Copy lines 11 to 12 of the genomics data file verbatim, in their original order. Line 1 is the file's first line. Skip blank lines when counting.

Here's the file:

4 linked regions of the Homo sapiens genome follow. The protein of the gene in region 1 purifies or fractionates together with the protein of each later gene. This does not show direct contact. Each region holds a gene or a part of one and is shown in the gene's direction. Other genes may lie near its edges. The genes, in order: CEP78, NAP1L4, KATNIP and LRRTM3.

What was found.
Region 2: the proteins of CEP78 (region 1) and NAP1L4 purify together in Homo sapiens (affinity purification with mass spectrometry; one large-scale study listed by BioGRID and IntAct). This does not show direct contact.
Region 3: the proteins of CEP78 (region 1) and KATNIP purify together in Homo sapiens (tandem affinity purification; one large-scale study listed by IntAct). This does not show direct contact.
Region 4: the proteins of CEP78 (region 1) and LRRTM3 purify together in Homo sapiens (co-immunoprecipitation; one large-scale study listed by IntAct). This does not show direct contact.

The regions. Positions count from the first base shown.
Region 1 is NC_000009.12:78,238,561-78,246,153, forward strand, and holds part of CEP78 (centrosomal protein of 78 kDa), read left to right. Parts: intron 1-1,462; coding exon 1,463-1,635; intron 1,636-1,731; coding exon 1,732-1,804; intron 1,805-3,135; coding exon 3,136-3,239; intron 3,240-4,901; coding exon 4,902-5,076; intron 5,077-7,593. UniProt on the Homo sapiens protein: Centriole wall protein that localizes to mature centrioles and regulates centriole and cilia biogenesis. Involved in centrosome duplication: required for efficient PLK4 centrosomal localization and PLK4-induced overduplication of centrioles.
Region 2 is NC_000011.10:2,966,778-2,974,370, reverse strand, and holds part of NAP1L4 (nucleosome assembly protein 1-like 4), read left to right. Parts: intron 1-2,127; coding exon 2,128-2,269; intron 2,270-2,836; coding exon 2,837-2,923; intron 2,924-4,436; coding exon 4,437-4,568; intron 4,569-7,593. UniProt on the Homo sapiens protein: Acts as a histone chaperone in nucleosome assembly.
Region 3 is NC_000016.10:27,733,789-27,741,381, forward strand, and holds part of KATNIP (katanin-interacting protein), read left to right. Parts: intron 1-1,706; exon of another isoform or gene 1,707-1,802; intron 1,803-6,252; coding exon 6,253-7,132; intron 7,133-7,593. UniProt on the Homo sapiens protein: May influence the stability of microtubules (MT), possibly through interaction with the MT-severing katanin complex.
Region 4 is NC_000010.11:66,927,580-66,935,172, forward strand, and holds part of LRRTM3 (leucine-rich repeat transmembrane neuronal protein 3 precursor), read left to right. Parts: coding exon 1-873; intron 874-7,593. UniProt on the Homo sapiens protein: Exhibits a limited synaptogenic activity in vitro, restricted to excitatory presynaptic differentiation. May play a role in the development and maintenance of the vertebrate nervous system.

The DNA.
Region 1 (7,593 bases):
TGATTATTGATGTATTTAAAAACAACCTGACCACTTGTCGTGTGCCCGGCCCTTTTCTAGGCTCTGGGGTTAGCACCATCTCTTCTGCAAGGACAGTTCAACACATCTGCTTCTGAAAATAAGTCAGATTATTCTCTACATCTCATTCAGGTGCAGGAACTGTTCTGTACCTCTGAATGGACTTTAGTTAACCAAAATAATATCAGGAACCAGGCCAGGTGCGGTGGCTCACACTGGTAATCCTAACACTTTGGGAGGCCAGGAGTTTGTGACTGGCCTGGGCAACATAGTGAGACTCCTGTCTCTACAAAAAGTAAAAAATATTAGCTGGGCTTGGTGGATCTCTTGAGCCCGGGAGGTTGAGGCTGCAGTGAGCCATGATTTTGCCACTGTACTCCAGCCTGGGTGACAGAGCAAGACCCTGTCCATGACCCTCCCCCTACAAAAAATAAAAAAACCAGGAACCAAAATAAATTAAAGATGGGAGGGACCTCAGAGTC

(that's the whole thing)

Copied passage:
The DNA.
Region 1 (7,593 bases):